Donna M. Campbell

(This page is an updated version of what appears on the WSU English Department site here:

Donna M. CampbellDonna Campbell picture

I'm Professor and Vice Chair of English at Washington State University. I teach undergraduate and graduate courses in nineteenth- and early twentieth-century American literature, women writers, naturalism, regionalism, modernism, and realism.

My book Bitter Tastes: Literary Naturalism and Early Cinema in American Women's Writing will be published by the University of Georgia Press in June 2016.

Before coming to WSU in 2004, I was an associate professor of English at Gonzaga University, where I won the university's Outstanding Scholarship award in 2000. My first book, Resisting Regionalism: Gender and Naturalism in American Fiction, 1880-1915 (Ohio U P, 1997), won the Northeast Modern Language Association book prize in 1995. Publications, several of which have been reprinted, include articles in Studies in American Fiction, American Literary Realism, Studies in American Naturalism, Legacy, Resources for American Literary Study, Great Plains Quarterly, and the Norton Critical Edition of McTeague.

Chair of the Regional Chapters Committee of the American Studies Association from 2004-2008, I've served as an officer in a number of scholarly societies, including the Society for the Study of American Women Writers, and maintains several web sites. From 2000-2008 I wrote the annual “Fiction: 1900 to the 1930s” chapter for American Literary Scholarship (Duke University Press). From 2007-2010 I was the Lewis and Stella Buchanan Distinguished Associate Professor of English, and from September 2010-June 2011 I edited ESQ: A Journal of the American Renaissance.

Selected recent and forthcoming publications include "Relative Truths: The Damnation of Theron Ware, Father Forbes, and the 'Church of America'" in American Literary Realism (2012); “Literary Darwinism and the Rise of Naturalism” in The Cambridge History of the American Novel, ed. Leonard Cassuto and Clare Eby (2011); "Women and Naturalism" in The Oxford Handbook of American Naturalism, ed. Keith Newlin (2011); “At Fault: Kate Chopin’s Other Novel” in The Cambridge Companion to Kate Chopin, ed. Janet Beer (2008); “Naturalism: Turn-of-the-Century Modernism” in The Blackwell Companion to the American Novel, 1900-1950, ed. John T. Matthews (2009); and “A Forgotten Daughter of Bohemia: Gertrude Christian Fosdick’s Out of Bohemia” in Legacy (2008).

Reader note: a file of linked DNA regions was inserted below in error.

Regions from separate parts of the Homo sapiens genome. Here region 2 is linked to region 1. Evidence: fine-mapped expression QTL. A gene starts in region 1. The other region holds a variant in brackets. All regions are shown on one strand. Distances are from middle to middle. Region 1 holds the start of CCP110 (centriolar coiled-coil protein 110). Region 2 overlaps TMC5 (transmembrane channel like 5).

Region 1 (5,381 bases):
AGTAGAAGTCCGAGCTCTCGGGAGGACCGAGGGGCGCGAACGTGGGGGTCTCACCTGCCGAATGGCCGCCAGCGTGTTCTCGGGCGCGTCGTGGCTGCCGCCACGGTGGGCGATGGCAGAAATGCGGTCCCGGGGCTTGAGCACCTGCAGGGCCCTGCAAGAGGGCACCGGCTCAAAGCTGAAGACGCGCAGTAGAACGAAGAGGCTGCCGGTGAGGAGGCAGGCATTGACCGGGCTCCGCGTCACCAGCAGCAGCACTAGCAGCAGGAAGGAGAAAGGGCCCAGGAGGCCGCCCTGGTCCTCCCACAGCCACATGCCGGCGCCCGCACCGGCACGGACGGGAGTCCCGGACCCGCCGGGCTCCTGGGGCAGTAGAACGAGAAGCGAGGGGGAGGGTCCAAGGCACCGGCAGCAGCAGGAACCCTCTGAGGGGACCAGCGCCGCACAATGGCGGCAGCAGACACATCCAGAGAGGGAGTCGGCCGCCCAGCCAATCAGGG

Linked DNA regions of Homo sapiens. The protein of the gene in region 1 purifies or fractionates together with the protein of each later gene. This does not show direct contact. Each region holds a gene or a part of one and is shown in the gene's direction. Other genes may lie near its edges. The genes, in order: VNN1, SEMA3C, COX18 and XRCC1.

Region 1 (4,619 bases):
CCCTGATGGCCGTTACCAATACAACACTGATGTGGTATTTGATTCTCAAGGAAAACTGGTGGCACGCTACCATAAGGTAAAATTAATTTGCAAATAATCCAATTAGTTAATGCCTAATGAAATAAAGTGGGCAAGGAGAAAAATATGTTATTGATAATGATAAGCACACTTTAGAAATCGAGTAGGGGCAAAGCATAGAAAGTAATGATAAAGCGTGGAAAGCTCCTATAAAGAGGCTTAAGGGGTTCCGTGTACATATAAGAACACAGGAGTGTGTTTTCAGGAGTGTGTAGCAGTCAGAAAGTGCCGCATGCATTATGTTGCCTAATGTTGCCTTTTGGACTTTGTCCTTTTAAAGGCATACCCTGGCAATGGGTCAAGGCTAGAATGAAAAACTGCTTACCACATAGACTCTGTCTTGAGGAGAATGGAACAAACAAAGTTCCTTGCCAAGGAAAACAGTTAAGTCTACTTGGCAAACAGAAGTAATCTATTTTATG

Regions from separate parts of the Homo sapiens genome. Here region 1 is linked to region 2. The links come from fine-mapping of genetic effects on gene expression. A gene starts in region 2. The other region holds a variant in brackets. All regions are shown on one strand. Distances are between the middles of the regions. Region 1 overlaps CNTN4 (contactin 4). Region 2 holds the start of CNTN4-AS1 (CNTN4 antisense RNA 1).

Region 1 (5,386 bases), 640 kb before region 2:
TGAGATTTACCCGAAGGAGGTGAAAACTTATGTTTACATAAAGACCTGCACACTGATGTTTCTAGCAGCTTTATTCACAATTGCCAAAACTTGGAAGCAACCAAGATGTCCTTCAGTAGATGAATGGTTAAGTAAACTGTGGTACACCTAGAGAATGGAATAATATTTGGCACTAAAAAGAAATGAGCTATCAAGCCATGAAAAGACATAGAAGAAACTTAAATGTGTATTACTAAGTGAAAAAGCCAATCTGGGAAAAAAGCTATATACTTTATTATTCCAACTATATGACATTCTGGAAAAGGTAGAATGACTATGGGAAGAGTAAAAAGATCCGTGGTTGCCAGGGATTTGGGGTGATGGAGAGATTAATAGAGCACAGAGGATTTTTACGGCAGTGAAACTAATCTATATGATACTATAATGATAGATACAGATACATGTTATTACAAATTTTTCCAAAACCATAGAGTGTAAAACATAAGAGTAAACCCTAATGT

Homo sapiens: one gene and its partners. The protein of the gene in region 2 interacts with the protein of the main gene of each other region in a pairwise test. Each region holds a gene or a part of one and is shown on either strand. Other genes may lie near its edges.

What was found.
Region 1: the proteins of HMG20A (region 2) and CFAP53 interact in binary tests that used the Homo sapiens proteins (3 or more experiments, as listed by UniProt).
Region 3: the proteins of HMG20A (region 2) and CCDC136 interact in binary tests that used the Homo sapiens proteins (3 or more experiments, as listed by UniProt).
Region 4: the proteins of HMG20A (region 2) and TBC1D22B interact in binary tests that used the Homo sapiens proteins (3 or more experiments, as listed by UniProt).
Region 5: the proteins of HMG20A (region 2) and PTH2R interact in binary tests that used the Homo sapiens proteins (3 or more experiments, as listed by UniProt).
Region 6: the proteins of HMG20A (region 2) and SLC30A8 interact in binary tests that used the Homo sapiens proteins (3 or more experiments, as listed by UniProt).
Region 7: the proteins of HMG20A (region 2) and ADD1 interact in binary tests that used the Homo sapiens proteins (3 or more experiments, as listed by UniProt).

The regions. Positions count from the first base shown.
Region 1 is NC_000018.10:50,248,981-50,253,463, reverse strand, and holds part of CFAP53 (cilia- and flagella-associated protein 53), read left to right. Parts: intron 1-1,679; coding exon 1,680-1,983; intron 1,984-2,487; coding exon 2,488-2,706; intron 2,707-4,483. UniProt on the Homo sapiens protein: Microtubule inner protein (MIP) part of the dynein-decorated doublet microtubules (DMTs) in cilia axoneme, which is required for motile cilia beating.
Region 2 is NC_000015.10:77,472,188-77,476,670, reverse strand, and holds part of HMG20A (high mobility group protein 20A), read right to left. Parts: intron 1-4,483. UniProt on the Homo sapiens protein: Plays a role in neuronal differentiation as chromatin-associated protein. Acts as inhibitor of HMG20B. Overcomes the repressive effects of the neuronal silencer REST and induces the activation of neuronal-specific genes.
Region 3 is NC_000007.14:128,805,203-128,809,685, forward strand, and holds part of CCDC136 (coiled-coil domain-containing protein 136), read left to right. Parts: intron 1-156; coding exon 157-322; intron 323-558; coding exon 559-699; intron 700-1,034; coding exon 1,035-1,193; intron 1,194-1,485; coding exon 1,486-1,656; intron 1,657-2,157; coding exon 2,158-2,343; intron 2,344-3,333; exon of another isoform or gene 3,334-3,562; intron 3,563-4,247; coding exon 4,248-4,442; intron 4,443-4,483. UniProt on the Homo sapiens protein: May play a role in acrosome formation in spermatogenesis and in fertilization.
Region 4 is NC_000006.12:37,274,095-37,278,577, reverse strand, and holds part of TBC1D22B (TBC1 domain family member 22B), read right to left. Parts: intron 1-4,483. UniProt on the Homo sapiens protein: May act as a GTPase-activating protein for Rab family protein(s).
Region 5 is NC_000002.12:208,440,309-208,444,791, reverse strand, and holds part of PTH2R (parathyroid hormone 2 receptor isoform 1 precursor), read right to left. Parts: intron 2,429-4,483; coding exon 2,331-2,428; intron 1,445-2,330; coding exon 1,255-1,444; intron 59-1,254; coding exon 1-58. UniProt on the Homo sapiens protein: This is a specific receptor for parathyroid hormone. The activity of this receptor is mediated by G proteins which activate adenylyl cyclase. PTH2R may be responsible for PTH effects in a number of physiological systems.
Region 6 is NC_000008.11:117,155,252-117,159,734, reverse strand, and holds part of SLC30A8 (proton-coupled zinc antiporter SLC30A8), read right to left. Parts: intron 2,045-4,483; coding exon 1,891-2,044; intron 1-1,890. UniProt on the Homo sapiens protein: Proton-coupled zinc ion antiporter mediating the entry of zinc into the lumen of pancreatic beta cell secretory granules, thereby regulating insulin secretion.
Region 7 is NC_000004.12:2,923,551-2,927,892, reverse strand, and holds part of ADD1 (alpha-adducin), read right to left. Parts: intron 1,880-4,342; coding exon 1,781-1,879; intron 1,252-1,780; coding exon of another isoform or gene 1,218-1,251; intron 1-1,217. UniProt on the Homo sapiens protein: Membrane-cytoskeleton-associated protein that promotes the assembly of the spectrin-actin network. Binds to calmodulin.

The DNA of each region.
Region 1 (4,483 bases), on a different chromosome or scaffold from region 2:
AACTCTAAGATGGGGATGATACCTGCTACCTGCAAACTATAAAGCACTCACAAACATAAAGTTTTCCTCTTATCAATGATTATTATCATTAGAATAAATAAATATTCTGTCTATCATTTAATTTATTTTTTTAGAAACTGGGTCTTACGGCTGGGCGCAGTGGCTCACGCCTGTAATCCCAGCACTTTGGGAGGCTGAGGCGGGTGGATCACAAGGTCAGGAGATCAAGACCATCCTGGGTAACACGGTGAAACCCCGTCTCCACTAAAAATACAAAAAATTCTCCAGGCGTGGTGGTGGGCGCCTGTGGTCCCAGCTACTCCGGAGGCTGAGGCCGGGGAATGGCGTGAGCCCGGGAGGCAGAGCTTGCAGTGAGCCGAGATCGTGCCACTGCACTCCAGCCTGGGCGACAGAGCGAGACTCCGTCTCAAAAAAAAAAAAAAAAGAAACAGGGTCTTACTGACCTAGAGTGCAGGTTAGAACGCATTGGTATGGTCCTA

Research Interests

Literature. My research interests include American literature of the late 19th and early 20th centuries, with a special interest in local color or regional fiction, realism, and naturalism. My interests include the field of digital humanities, early film, and women's middlebrow fiction of the 1920s (Edna Ferber, Rose Wilder Lane, Dorothy Canfield Fisher). Publications include work on Edith Wharton, Frank Norris, Louisa May Alcott, Mary E. Wilkins Freeman, Stephen Crane, William Dean Howells, Theodore Dreiser, Harold Frederic, Jack London, and Sarah Orne Jewett.

Digital Technologies. I began teaching with technology in 1989 at Buffalo State College, when I taught literature and composition in computer classrooms equipped with Sun Microsystems DEC VT-100 emulator terminals (the ALL-IN-1 WPS-Plus with the Gold Key feature). I have taught American literature using technology since 1999 and developed a number of exercises for increasing student engagement, including teaching students to create annotated texts for the web using Netscape Composer, the free software then available.

Since then, as technology has advanced, I've taught students how to create web pages and wikis, and I've incorporated listservs, synchronous and asynchronous interactive methods of discussion (chats and discussion boards through various CMS platforms, including Blackboard, WebCT, and Angel) into my classes. Beginning in 2003, I've also also used weblogs, wikis, Twitter, and other technologies in my face-to-face and online classes.

A central purpose in my 26 years of teaching with computer technology has been to engage students in multimodal approaches to literature and writing, thus encouraging them to find a broader audience beyond the classroom and diverse ways of creating and expressing the meaning of texts. My American literature site for scholars and students grew out of this interest. From 2012-2015 I served as an MLA Special Interest Delegate for Continuing and Distance Education.

More information about research interests and current courses is available at